Abortion bill hasn’t led to more women “claiming suicidality” to get a termination

Nicky Ryan

The former master of the Rotuna Hospital has said there has been no increase in the number of women seeking an abortion due to a risk of suicide.

Dr Sam Coulter-Smith said there was a fear before the introduction of the Protection of Life During Pregnancy legislation that there would be “an increased number of people claiming suicidality, and wishing to have a termination on those grounds”.

“We haven’t seen that happen,” he told The Colette Fitzpatrick Show on Newstalk, saying the floodgates that were expected to open never did.

Coulter-Smith said that nationally between 20 and 30 terminations have taken place under these circumstances, with only a “tiny” number at Rotunda.

I’m not a psychiatrist, so I’m not an expert on mental health issues. Mental health is a huge issue in pregnancy. I’ve talked to a number of psychologists about this. There’s no universal agreement that termination of a pregnancy is a treatment for someone who has suicidal ideation. I’m not totally convinced.

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Dr Sam Coulter-SmithSource: Screenshot via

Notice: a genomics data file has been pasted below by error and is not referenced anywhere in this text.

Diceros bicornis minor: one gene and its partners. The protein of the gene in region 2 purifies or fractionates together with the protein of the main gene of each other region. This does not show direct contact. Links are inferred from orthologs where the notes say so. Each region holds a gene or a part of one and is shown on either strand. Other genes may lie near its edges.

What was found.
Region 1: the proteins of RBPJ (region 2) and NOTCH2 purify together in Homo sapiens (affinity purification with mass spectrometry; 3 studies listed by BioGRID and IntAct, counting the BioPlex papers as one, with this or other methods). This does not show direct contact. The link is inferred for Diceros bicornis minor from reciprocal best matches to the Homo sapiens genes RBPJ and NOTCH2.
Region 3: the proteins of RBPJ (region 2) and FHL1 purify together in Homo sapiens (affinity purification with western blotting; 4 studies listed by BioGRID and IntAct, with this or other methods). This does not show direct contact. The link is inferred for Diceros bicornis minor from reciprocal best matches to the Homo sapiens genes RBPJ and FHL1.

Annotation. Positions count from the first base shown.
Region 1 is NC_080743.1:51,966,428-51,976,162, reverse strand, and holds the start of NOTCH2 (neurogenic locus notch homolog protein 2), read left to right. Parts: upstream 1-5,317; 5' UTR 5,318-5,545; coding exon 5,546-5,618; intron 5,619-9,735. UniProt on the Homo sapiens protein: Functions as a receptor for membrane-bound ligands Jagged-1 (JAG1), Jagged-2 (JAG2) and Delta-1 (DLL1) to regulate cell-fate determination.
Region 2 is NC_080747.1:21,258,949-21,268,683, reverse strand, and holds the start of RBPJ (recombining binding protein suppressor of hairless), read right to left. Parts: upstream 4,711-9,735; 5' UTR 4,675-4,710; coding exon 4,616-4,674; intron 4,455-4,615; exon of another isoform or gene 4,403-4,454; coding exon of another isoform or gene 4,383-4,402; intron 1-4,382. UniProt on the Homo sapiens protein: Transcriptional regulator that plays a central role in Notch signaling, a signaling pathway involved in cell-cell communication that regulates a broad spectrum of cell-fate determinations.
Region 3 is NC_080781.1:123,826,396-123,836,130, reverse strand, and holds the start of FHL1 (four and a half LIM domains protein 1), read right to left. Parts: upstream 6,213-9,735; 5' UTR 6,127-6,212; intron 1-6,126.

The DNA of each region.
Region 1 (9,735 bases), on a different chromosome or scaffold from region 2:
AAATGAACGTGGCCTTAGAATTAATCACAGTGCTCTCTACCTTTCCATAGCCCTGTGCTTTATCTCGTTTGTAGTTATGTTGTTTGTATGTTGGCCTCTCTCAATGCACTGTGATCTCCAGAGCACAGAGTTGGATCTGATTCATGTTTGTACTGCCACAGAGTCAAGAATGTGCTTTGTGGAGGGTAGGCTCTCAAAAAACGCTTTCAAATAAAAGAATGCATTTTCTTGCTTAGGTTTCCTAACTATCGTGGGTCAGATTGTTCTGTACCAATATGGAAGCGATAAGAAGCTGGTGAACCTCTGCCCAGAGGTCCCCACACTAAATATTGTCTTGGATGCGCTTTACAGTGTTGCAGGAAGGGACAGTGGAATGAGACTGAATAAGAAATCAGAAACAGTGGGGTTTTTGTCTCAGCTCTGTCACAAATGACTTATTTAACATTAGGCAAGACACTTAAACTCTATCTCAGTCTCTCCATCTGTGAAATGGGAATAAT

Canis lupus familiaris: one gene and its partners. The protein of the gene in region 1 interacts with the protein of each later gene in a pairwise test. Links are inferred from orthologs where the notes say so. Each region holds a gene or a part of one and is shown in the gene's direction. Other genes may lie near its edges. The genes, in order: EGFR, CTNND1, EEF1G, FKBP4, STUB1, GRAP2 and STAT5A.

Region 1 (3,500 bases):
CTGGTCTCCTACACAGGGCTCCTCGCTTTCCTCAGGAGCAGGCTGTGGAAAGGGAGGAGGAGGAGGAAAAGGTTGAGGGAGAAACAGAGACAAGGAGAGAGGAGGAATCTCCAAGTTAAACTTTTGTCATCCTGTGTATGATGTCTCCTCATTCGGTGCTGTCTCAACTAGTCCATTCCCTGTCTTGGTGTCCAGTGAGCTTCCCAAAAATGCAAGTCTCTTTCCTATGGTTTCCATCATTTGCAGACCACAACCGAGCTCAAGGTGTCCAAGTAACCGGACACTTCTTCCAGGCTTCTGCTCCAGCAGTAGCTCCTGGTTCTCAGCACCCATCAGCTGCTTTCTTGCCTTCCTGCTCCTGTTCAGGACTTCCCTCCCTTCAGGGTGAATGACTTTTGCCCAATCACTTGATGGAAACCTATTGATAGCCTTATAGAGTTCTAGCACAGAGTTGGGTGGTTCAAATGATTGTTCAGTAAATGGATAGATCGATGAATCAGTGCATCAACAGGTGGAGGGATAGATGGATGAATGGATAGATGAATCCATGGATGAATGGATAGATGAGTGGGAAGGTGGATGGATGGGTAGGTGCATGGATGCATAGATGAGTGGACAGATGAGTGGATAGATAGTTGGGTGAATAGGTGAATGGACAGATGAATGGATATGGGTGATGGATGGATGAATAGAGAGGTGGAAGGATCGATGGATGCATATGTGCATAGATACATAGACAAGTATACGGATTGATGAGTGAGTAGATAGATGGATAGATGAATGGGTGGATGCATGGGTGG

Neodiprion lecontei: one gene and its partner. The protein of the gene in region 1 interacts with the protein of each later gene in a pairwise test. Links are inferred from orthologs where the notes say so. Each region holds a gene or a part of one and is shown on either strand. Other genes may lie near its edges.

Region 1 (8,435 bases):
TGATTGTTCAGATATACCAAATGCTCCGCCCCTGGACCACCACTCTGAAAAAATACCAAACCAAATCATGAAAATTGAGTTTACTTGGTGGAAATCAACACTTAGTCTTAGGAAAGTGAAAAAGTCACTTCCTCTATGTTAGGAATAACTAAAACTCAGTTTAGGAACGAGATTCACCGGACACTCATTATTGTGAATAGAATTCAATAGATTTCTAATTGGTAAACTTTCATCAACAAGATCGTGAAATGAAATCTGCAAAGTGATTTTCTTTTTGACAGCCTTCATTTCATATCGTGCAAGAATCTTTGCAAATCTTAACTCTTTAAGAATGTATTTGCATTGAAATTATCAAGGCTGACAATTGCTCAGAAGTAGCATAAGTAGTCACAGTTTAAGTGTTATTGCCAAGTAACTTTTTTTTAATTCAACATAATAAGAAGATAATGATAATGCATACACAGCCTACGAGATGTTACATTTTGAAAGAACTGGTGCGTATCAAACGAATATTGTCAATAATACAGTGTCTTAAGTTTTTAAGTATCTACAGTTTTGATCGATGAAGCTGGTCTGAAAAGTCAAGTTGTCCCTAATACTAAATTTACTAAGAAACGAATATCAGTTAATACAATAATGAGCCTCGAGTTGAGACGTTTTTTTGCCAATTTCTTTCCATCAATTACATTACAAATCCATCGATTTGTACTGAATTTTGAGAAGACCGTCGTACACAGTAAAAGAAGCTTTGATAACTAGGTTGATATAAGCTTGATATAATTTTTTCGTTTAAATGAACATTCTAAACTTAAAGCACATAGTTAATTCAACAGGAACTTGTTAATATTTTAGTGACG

VisionsforIreland/YouTube

He added that the legislation, introduced in the wake of the death of Savita Halappanavar who died from septicemia after a miscarriage in October 2012 at University Hospital Galway, is welcome:


It’s useful and good that [doctors have] a system in place that if they need to terminate a pregnancy in order to save a mother’s life, they can do so within the law.

The doctor stepped down at the end of 2015 as the lead obstetrician at the hospital after seven years.

Helplines:

  • Samaritans 116 123 or email jo@samaritans.org
  • Console  1800 247 247 – (suicide prevention, self-harm, bereavement)
  • Aware 1890 303 302 (depression, anxiety)
  • Pieta House 01 601 0000 or email mary@pieta.ie - (suicide, self-harm)
  • Teen-Line Ireland 1800 833 634 (for ages 13 to 19)
  • Childline 1800 66 66 66 (for under 18s)

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